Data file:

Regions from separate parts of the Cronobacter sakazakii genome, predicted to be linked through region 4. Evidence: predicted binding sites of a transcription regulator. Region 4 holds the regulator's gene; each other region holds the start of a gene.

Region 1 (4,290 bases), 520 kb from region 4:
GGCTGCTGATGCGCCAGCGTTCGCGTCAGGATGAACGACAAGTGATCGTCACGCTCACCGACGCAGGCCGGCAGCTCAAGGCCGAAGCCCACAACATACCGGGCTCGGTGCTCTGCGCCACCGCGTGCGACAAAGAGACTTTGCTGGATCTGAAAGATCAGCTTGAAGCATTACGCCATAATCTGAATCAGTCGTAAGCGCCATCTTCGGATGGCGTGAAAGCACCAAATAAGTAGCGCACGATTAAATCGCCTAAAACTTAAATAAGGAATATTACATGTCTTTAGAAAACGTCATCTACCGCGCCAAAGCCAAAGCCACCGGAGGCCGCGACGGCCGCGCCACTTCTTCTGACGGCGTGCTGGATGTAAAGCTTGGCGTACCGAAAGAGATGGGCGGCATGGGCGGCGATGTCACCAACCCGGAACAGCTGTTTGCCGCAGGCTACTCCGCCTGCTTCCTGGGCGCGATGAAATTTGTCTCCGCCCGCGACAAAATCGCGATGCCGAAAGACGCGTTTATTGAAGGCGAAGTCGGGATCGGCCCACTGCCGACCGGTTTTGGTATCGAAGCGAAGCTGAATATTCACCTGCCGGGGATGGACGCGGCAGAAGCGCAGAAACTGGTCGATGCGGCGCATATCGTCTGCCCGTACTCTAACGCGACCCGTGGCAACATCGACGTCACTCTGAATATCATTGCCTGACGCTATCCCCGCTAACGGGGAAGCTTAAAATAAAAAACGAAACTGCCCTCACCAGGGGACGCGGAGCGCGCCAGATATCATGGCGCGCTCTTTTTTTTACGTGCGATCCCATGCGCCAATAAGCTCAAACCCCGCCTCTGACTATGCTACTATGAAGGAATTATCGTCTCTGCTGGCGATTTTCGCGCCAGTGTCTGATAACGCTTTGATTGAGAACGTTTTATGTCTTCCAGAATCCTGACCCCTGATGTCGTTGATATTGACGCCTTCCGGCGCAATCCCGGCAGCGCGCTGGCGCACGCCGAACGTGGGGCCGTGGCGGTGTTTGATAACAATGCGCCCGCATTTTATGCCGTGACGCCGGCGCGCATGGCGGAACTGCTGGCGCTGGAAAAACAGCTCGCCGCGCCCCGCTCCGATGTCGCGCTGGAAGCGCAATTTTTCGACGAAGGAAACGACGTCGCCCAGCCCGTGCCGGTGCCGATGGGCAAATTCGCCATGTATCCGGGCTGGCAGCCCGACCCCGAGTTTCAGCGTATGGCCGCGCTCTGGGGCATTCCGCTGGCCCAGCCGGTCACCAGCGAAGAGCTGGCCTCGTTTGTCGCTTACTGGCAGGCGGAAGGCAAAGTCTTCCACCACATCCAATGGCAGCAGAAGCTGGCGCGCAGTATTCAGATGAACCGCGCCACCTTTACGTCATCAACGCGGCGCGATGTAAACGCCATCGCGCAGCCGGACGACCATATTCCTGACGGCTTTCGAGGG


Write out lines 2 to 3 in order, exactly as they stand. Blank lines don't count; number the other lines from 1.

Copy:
Region 1 (4,290 bases), 520 kb from region 4:
GGCTGCTGATGCGCCAGCGTTCGCGTCAGGATGAACGACAAGTGATCGTCACGCTCACCGACGCAGGCCGGCAGCTCAAGGCCGAAGCCCACAACATACCGGGCTCGGTGCTCTGCGCCACCGCGTGCGACAAAGAGACTTTGCTGGATCTGAAAGATCAGCTTGAAGCATTACGCCATAATCTGAATCAGTCGTAAGCGCCATCTTCGGATGGCGTGAAAGCACCAAATAAGTAGCGCACGATTAAATCGCCTAAAACTTAAATAAGGAATATTACATGTCTTTAGAAAACGTCATCTACCGCGCCAAAGCCAAAGCCACCGGAGGCCGCGACGGCCGCGCCACTTCTTCTGACGGCGTGCTGGATGTAAAGCTTGGCGTACCGAAAGAGATGGGCGGCATGGGCGGCGATGTCACCAACCCGGAACAGCTGTTTGCCGCAGGCTACTCCGCCTGCTTCCTGGGCGCGATGAAATTTGTCTCCGCCCGCGACAAAATCGCGATGCCGAAAGACGCGTTTATTGAAGGCGAAGTCGGGATCGGCCCACTGCCGACCGGTTTTGGTATCGAAGCGAAGCTGAATATTCACCTGCCGGGGATGGACGCGGCAGAAGCGCAGAAACTGGTCGATGCGGCGCATATCGTCTGCCCGTACTCTAACGCGACCCGTGGCAACATCGACGTCACTCTGAATATCATTGCCTGACGCTATCCCCGCTAACGGGGAAGCTTAAAATAAAAAACGAAACTGCCCTCACCAGGGGACGCGGAGCGCGCCAGATATCATGGCGCGCTCTTTTTTTTACGTGCGATCCCATGCGCCAATAAGCTCAAACCCCGCCTCTGACTATGCTACTATGAAGGAATTATCGTCTCTGCTGGCGATTTTCGCGCCAGTGTCTGATAACGCTTTGATTGAGAACGTTTTATGTCTTCCAGAATCCTGACCCCTGATGTCGTTGATATTGACGCCTTCCGGCGCAATCCCGGCAGCGCGCTGGCGCACGCCGAACGTGGGGCCGTGGCGGTGTTTGATAACAATGCGCCCGCATTTTATGCCGTGACGCCGGCGCGCATGGCGGAACTGCTGGCGCTGGAAAAACAGCTCGCCGCGCCCCGCTCCGATGTCGCGCTGGAAGCGCAATTTTTCGACGAAGGAAACGACGTCGCCCAGCCCGTGCCGGTGCCGATGGGCAAATTCGCCATGTATCCGGGCTGGCAGCCCGACCCCGAGTTTCAGCGTATGGCCGCGCTCTGGGGCATTCCGCTGGCCCAGCCGGTCACCAGCGAAGAGCTGGCCTCGTTTGTCGCTTACTGGCAGGCGGAAGGCAAAGTCTTCCACCACATCCAATGGCAGCAGAAGCTGGCGCGCAGTATTCAGATGAACCGCGCCACCTTTACGTCATCAACGCGGCGCGATGTAAACGCCATCGCGCAGCCGGACGACCATATTCCTGACGGCTTTCGAGGG